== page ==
News Releases

Reid Health to Lease Former Fire Station

Posted May 25, 2020

Reid Health is working with the City of Richmond to lease the former Fire Station No. 6, where the health system plans to house its ambulances and EMS crew.

"This station is a perfect location that will allow us to be able to garage our ambulances when not in use," said Misti Foust-Cofield, Reid Health Vice President/Chief Nursing Officer. Since the health system added ambulances to serve areas that were at risk of not having coverage, the vehicles have been kept in parking lots on the main campus.

Supplied Photo: Fire Station No. 6 - Reid Health will do some updates to the building.

"We are thrilled to find a place that serves the needs of our EMS team." She said the building needs minimal upgrades, such as new lights and carpet, allowing it to be in use quickly.

Foust-Cofield said it is also gratifying to see the historic building that has not been used for many years be put back into service. The fire station, built in 1954, was closed March 16, 2009. It originally was the station that covered north Richmond's industrial area and was specifically funded by the federal government so that a nearby plant could have a contract to produce munitions used in the Korean and Vietnam wars.

"It was built as a condition that AVCO could get the munitions contract," said Jerry Purcell, Richmond Fire Chief. The station was closed as part of a consolidation and other factors, including a decline in necessary runs from the location and the use in industrial facilities of sprinkler systems as the first line of defense in fires. It has been used for storage in the years since.

"I appreciate the partnership with Reid Health and the department and the city," Purcell said. "We know Reid will improve it and maintain it well."

The station was just around the corner from AVCO, which also made bombs and other munitions during World War 2 and the Korean War.

Craig Kinyon, Reid Health President/CEO, said the building is in good shape but will need some renovations. "We are thankful to the city and the fire department for being willing to work with us to support our EMS first responders," said Craig Kinyon, Reid Health President/CEO. "We know many firefighters served from this location for many years, including the ones who were the heroes in the 1968 downtown explosion."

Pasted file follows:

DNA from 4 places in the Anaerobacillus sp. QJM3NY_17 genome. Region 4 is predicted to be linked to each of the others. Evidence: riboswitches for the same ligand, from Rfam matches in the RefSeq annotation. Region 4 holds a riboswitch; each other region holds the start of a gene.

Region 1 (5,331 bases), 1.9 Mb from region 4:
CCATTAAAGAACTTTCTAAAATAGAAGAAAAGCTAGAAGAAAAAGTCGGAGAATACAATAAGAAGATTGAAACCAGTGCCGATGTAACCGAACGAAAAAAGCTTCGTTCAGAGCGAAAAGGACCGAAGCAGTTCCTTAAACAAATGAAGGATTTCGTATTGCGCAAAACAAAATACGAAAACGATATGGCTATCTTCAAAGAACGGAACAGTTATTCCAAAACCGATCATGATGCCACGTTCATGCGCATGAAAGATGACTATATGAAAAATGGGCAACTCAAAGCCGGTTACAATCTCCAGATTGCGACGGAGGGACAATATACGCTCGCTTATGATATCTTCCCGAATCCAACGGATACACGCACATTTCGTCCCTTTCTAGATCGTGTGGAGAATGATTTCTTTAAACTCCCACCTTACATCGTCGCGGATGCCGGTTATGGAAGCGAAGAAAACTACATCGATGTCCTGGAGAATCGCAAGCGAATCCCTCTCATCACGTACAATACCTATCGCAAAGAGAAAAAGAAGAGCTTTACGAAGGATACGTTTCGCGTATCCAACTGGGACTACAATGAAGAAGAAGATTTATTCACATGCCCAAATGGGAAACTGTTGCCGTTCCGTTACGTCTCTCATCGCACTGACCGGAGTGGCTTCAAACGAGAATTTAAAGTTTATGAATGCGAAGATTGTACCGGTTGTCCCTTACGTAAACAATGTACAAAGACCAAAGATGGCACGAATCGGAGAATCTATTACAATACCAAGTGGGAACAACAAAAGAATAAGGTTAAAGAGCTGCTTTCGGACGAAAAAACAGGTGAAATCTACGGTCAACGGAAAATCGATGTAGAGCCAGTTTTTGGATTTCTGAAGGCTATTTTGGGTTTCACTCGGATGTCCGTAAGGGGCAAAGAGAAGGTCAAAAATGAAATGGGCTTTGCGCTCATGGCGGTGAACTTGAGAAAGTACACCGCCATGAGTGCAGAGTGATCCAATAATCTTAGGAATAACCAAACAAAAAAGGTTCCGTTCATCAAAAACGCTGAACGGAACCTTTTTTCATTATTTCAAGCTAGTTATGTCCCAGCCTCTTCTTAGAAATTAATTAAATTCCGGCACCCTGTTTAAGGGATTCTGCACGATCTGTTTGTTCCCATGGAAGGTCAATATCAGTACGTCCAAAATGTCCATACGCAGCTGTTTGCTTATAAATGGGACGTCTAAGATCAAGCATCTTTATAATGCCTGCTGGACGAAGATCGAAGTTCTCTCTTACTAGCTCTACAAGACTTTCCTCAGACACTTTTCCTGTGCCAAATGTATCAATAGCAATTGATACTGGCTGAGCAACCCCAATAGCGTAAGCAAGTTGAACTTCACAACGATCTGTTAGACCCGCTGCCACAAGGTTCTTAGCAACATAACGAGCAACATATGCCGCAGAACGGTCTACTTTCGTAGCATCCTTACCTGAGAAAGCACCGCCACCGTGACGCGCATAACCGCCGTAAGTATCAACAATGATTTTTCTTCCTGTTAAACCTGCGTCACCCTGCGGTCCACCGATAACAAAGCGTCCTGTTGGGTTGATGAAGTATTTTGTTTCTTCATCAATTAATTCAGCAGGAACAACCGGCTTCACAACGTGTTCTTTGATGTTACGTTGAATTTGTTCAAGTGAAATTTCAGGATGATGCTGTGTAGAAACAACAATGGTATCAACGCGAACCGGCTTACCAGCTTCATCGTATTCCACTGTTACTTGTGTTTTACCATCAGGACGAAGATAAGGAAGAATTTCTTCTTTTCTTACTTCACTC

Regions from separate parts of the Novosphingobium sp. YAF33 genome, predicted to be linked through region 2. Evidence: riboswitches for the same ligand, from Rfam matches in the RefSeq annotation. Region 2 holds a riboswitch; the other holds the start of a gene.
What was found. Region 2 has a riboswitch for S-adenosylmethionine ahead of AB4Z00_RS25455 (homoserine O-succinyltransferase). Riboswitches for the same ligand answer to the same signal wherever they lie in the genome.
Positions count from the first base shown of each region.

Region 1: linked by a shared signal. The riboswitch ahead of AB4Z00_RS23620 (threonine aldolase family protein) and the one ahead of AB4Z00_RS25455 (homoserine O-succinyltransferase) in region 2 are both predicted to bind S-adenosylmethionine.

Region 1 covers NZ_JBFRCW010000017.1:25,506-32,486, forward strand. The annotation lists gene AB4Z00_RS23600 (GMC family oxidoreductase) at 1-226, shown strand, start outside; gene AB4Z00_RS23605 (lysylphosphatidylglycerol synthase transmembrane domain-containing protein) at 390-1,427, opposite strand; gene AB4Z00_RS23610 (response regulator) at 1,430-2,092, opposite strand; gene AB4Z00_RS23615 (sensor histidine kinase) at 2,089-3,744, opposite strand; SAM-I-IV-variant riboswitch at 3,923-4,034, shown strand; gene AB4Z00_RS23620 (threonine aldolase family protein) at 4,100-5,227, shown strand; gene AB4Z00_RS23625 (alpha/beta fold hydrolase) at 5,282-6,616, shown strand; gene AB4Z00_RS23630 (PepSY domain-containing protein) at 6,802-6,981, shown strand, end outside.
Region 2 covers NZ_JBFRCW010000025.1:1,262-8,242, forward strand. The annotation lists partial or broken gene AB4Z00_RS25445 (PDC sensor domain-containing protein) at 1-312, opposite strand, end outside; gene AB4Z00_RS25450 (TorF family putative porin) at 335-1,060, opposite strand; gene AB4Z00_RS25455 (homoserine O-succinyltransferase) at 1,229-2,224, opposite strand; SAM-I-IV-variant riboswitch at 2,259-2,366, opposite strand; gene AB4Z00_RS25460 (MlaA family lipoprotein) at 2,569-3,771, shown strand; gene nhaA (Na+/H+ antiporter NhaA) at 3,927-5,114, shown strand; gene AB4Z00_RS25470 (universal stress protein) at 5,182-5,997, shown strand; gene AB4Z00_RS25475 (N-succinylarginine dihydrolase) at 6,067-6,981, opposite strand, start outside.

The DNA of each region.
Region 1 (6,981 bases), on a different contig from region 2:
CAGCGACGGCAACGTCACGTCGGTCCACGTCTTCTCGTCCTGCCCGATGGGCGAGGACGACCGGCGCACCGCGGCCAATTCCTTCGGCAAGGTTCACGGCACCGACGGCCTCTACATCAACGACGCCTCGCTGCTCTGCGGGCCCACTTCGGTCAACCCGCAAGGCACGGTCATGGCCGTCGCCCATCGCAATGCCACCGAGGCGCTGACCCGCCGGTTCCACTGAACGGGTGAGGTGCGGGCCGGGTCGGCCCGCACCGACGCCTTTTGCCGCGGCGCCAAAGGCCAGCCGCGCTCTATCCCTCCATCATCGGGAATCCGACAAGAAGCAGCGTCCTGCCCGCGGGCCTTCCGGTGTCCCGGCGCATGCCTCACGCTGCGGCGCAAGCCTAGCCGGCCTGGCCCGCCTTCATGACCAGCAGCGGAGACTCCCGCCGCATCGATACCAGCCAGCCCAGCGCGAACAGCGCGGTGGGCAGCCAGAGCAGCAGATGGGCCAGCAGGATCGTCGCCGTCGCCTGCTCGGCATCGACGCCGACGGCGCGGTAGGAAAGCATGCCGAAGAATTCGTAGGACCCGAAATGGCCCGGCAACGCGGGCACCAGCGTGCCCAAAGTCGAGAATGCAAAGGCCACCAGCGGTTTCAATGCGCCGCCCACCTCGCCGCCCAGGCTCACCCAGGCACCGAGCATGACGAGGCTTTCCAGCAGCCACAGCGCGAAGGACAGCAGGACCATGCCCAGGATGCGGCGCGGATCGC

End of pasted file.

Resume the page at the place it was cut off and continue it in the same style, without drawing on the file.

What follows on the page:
LifeStream Seeks Community Support

Posted May 25, 2020

LifeStream is seeking the community's support to help raise funds in honor of their 45 th Anniversary in 2020. LifeStream is challenging 45 people to donate to their Client Assistance Fund which allows LifeStream to purchase emergency and essential items for senior citizens and people with disabilities who are in need.

The Client Assistance Fund is built entirely by the generous donations from the community. Last year alone, the fund provided over $17,000 worth of purchases including emergency food, utility assistance, bathroom safety upgrades, medical equipment repairs and more. LifeStream is on track to fulfill even more requests this year as the COVID-19 pandemic continues to take its toll on the most vulnerable. This fund is vital in helping LifeStream purchase these essential items that are not covered by state or federal funding sources.

Donald, a Client Assistance Fund beneficiary, was able to come home from the hospital because of the donations made to LifeStream. Donald spent many nights in pain from a thin mattress which eventually caused sores on his back so significant that he was placed in the hospital. With funds from Client Assistance, LifeStream was able to purchase Donald a new mattress which allowed him to return home. He now enjoys a good night's rest free of pain.